Germany, is providing funding support for two workshops on Climate Risk Insurance and Environmental and Social Impact Assessment in Nigeria.
The initiative which the country is driving through its Ministry of Foreign Affairs aims at ensuring the transition to a green economy in Nigeria.
The transition would be facilitated by a non-governmental organisation, Community Conservation and Development Initiatives (CCDI), in Lagos, according to a release issued by Mrs. Kofo Adeleke of CCDI.
In 2015 CCDI organised a project under the Environmental Governance Programme of the Heinrich Böll Foundation Nigeria, tagged Finance for Climate Resilience. The project was to generate knowledge on suitable financial tools to be used by the insurance and finance industry to ensure environmentally responsible investments by the private sector and to disseminate information to targeted stakeholders.
The aims and objectives included finding out how far banks and insurance companies can include into their corporate strategies environmental sustainability commitments, responsibilities and initiatives that can contribute to climate resilience.
A research analysis of sustainability initiatives available to guide the Nigerian financial sector was undertaken along with other activities with the insurance and banking sector. The study was not able to identify any green insurance products being offered by Nigerian companies. Sub-Saharan Africa has a small share of the global insurance market but huge potentials and wide ranging opportunities for positive impacts exist.
The Bali Action Plan, which was agreed by Parties to the UNFCCC in Bali, Indonesia, 2007 as the basis for developing a new international agreement on climate change, states that adaptation requires consideration of “risk management and risk reduction strategies, including risk sharing and transfer mechanisms such as insurance”, as well as “disaster reduction strategies”.
At a workshop on Climate Risk Insurance, held recently in Ikoyi, Lagos, the German Consul-General in Lagos, HE Ingo Herbert, cited the good relations between Nigeria and Germany, and the willingness of his government to facilitate knowledge sharing in the area of climate change and ancillary sustainable development.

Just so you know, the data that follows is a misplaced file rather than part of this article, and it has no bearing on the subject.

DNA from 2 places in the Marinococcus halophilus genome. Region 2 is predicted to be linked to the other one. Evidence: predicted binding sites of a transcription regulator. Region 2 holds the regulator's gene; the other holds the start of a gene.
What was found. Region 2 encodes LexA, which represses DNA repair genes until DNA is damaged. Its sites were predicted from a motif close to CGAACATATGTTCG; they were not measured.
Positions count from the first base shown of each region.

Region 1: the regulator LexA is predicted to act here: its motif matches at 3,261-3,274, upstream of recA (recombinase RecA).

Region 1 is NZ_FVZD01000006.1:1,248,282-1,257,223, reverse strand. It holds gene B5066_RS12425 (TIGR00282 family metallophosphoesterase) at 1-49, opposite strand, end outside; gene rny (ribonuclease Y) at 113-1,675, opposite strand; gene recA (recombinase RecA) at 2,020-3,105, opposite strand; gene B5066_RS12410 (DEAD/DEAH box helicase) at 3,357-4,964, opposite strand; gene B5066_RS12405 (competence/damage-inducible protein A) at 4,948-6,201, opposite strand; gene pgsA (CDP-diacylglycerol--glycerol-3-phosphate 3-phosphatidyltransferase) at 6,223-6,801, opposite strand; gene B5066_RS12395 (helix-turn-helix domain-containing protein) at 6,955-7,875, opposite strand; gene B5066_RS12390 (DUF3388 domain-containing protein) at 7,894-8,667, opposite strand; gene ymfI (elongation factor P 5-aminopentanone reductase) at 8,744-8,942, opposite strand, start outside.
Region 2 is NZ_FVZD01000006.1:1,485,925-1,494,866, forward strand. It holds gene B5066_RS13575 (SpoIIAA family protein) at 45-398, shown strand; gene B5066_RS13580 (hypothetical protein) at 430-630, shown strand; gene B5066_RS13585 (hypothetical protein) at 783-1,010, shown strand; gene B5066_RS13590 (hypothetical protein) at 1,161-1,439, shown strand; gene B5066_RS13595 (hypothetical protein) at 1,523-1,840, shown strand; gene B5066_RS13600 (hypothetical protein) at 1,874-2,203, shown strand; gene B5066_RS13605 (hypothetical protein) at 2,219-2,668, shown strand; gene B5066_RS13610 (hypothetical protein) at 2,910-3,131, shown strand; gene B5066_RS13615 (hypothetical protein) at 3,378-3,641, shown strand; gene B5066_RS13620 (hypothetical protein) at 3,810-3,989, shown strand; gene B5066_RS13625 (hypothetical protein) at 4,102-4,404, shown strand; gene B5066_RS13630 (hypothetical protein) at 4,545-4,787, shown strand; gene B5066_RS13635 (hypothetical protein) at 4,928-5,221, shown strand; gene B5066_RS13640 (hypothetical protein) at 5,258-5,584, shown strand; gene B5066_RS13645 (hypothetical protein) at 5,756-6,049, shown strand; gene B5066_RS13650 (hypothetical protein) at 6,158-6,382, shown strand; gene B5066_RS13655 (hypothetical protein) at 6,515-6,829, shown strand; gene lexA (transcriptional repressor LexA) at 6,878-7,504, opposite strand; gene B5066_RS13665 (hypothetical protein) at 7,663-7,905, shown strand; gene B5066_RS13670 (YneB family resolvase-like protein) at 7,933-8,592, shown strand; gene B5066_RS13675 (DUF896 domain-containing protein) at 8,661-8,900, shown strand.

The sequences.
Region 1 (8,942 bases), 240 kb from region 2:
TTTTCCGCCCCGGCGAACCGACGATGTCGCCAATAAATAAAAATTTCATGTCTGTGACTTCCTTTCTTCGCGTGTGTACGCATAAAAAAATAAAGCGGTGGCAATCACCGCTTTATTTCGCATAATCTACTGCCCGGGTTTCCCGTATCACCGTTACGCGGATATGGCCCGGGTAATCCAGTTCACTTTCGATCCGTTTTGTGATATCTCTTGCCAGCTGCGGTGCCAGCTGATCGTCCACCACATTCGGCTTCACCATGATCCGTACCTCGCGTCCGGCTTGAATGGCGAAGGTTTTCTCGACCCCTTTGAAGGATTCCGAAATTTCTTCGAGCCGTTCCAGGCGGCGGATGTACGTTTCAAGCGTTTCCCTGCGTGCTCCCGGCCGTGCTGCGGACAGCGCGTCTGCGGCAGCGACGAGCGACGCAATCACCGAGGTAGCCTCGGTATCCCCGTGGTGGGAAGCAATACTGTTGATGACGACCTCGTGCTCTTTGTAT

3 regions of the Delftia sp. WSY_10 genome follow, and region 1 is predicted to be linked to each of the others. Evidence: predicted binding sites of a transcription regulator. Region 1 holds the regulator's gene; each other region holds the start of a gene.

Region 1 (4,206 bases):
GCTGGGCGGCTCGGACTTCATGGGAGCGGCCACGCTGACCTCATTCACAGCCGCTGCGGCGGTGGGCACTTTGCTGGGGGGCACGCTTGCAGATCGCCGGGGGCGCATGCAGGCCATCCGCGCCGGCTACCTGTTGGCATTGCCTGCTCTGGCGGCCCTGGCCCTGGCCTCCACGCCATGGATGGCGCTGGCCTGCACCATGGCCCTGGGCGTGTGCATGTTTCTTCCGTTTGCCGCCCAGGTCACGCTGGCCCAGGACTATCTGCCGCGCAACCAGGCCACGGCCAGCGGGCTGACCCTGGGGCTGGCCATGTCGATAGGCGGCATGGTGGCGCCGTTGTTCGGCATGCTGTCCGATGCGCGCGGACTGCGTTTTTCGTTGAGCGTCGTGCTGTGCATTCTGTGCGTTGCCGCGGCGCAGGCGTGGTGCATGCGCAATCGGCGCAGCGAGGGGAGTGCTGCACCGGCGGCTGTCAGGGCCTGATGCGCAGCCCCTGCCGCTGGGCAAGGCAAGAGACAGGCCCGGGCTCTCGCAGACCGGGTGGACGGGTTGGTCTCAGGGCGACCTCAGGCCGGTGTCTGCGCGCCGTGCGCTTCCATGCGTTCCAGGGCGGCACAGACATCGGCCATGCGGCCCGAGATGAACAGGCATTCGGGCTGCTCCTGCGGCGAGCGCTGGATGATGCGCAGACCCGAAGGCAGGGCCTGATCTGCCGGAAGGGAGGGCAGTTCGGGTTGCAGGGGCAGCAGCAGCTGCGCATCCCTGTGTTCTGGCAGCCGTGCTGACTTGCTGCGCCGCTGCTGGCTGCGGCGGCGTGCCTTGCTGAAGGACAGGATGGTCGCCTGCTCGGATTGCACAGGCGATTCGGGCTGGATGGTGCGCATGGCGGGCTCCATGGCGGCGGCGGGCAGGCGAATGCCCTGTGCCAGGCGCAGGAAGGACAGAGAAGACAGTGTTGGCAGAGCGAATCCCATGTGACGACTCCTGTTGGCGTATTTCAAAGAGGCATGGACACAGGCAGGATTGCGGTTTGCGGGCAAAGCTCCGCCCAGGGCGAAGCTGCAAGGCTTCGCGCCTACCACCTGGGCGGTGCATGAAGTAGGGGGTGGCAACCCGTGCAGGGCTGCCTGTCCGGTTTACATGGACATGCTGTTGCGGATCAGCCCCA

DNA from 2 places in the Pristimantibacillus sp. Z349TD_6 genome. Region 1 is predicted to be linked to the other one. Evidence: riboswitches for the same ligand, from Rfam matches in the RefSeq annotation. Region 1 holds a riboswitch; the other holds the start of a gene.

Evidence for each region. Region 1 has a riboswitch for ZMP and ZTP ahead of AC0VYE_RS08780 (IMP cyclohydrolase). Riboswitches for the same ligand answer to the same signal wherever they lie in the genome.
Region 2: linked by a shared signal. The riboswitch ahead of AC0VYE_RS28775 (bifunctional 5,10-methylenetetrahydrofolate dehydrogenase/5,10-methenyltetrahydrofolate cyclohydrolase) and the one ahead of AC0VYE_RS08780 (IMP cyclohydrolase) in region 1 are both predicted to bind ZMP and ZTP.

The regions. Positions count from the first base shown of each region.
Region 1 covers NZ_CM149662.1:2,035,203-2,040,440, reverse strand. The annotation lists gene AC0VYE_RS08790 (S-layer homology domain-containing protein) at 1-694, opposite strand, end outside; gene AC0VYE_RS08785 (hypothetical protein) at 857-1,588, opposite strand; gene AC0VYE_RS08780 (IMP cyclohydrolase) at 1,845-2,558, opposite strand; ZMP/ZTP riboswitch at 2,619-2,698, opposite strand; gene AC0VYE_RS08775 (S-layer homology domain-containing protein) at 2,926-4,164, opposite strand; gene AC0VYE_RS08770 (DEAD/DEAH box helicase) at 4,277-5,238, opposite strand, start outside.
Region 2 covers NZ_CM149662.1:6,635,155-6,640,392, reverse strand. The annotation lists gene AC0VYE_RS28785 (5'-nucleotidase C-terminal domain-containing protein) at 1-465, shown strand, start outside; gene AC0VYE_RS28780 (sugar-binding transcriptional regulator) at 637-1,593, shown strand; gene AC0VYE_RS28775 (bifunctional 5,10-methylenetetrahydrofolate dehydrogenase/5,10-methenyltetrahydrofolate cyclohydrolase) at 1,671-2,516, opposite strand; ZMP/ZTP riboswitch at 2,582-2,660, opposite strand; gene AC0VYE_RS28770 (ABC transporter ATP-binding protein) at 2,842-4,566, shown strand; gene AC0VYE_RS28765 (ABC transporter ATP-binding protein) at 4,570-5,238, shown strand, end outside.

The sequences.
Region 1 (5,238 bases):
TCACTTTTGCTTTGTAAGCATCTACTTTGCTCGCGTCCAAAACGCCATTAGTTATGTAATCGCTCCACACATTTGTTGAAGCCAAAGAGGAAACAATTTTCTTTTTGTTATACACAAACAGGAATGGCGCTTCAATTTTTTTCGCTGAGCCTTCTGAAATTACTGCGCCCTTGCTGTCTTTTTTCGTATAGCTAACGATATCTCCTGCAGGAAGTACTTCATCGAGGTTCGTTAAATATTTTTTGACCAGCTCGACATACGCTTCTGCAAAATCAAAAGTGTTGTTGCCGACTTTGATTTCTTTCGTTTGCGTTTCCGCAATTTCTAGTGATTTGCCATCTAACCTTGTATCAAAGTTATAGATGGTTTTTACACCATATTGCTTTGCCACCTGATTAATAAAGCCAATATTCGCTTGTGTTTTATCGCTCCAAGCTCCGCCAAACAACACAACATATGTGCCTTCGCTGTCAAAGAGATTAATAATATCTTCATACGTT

In Nigeria, the development of agriculture, forestry and fisheries sits within a system affected both by climate and the political economy, mostly because the farming system is rain-fed. A priority could be finding ways to develop climate information to improve farming practices. Nigeria can build up its resilience from early warning systems, but equally through development of better crop varieties adaptable to extreme climate variability.
The second workshop supported by the German Ministry of Foreign Affairs was on Environmental and Social Impact Assessment (ESIA) in Nigeria.
Since becoming a sovereign nation in 1960, Nigeria has acceded to a series of multilateral environmental agreements, with little local commitment to translating conference paper-work and signatures into practicalities on the ground at home.
According to the FAO, Nigeria had the highest rate of deforestation in the world in 2005. The country is presently among the lowest power generation countries in the world, and surprisingly far lower than many African countries, despite a status as one of the world’s largest oil producers.
President Buhari’s signing of the Paris Agreement recently, on 22nd September, 2016, and his declaration that the impacts of climate change would be reversed in Nigeria suggest that the nation’s economic growth must henceforth be driven by a suite of policies and governance mechanisms targeted at reducing carbon and ecological footprints